State-owned oil giant Sinopec has started construction on an electrolyser to produce 20,000 tonnes of green hydrogen per year in China.

Chinese state media has reported that the project would draw power from a new 300MW solar installation, with 618GWh annual capacity. The project will cost $470m (CNY3bn), and include power transformation, hydrogen storage, and transport facilities. Photovoltaic modules, electrolyser components, and hydrogen storage tanks will be manufactured locally according to a company statement.

The project would begin operations in June 2023, replacing equivalent grey hydrogen production. The company says that this could reduce carbon dioxide emissions by up to 485,000 tonnes per year. Sinopec chairman Ma Yongsheng said that the project would create a development path for green hydrogen refining and set an example to other power companies. Sinopec currently manufactures approximately 3.9 million tons of hydrogen.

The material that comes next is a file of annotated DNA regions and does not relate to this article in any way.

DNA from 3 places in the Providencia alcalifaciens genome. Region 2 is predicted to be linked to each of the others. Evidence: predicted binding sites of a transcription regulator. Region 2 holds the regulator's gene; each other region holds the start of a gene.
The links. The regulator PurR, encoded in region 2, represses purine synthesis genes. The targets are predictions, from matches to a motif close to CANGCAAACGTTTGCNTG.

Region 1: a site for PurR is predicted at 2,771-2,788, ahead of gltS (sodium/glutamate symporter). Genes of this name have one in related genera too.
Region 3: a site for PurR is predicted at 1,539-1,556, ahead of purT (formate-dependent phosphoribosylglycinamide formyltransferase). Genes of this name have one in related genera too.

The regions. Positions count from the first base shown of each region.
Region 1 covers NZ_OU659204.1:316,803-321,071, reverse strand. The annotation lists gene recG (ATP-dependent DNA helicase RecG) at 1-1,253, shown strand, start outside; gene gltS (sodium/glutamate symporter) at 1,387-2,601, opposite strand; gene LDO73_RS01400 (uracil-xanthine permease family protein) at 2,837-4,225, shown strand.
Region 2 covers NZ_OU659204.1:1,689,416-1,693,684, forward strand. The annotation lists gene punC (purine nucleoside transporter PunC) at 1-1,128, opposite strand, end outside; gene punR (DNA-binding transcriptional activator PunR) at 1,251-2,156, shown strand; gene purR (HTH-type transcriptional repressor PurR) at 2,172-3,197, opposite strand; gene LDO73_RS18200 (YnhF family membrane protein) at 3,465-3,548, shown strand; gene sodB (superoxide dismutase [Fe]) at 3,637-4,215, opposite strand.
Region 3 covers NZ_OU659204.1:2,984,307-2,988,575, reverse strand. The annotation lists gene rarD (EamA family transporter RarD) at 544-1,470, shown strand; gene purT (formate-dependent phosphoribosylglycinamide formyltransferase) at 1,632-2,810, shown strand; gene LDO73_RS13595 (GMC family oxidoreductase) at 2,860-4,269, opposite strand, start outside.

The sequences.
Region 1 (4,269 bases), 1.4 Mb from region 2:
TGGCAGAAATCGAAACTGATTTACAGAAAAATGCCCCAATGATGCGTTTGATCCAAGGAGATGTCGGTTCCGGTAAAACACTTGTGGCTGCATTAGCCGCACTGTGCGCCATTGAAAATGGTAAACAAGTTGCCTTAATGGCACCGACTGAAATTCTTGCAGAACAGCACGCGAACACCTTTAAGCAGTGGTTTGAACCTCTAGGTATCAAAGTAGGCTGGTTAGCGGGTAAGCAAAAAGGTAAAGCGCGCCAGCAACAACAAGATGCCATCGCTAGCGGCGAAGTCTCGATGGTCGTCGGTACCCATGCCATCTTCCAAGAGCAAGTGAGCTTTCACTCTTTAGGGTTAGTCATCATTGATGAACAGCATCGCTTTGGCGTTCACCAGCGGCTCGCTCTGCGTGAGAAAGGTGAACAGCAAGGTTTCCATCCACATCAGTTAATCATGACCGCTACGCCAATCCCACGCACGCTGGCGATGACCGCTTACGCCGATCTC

Construction has started in Kuqa City, Xinjiang Province. Allegations of state-led slavery and oppression in the area may complicate international export of hydrogen produced at the facility.

This announcement follows news yesterday of BP’s investment in a green hydrogen project in the UK. The project would accompany a blue hydrogen development as part of a nearby carbon capture industrial cluster.

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By GlobalData

It also follows last week’s news that US-based Plug Power will build a 100MW electrolyser to produce green hydrogen and ammonia in Ain Sokhna, Egypt. The company will provide electrolyser technology to Fertiglobe, a partnership between Dutch chemicals company OCI NV and the UAE’s oil giant ADNOC. It will also work with Norwegian renewables producer Scatec, Egypt’s Sovereign Fund, and Orascom Construction to build the electrolyser.

Also last week, Norwegian hydrogen company Nel received an order for a 20MW electrolyser from Swedish steel manufacturer Ovako. The company would use hydrogen made by the electrolyser to heat steel at a plant in Hofors, Sweden.

This would replace the use of propane gas, reducing carbon dioxide emissions from the plant by 50%. The plant would become the first in the world to use hydrogen to decarbonise steel production.